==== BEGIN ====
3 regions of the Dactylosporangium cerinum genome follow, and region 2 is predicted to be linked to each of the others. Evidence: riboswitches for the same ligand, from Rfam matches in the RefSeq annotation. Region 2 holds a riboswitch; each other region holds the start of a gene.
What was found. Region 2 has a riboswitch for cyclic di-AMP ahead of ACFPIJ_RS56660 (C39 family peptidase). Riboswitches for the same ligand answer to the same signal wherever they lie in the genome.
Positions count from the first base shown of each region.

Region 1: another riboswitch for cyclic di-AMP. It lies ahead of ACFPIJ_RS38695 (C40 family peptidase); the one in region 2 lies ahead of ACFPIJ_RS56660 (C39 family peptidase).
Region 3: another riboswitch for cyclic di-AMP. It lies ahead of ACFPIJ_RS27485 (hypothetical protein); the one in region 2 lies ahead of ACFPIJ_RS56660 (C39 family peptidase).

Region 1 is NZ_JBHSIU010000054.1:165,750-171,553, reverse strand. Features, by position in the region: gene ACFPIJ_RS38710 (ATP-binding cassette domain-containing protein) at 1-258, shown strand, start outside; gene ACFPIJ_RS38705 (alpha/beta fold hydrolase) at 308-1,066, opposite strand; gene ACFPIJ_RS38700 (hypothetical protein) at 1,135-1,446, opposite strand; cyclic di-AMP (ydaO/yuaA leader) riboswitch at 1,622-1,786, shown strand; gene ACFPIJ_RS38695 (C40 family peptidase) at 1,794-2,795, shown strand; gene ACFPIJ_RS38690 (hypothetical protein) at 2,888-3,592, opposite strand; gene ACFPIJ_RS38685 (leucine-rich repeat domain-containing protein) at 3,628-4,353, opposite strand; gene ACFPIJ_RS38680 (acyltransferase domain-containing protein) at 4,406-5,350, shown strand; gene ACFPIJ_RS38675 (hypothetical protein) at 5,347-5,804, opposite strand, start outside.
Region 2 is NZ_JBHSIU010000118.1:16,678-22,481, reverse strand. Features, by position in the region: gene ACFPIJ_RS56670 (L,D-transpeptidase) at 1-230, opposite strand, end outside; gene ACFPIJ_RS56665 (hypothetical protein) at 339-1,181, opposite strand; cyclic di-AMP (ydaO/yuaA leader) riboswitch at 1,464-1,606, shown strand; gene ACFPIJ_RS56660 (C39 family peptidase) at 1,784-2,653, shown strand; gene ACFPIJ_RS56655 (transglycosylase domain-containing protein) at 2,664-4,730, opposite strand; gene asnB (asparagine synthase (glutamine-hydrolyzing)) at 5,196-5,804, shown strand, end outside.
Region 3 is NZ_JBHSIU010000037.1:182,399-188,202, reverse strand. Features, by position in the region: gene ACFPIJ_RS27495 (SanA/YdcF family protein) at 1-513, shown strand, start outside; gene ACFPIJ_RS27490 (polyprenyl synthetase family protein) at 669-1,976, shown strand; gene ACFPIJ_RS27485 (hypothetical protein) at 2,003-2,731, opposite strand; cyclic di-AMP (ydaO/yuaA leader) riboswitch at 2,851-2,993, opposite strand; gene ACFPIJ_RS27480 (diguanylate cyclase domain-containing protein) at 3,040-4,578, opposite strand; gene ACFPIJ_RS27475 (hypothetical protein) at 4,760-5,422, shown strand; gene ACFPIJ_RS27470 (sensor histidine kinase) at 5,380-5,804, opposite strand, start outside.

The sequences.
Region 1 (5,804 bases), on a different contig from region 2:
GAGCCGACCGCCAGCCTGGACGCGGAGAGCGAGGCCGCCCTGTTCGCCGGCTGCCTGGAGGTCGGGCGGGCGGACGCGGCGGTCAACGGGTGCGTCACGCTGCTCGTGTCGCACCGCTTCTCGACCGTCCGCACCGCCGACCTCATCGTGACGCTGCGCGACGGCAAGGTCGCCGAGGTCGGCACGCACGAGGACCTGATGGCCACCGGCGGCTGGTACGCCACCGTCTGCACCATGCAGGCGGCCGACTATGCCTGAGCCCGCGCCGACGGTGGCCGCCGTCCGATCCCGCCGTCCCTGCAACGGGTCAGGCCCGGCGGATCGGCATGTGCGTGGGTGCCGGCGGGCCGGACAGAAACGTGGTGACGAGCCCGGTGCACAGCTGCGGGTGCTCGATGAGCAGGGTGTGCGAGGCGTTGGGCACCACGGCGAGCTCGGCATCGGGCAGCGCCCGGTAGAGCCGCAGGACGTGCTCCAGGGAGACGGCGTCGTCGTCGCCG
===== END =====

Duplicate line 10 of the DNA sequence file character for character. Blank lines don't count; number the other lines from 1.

Region 1 (5,804 bases), on a different contig from region 2: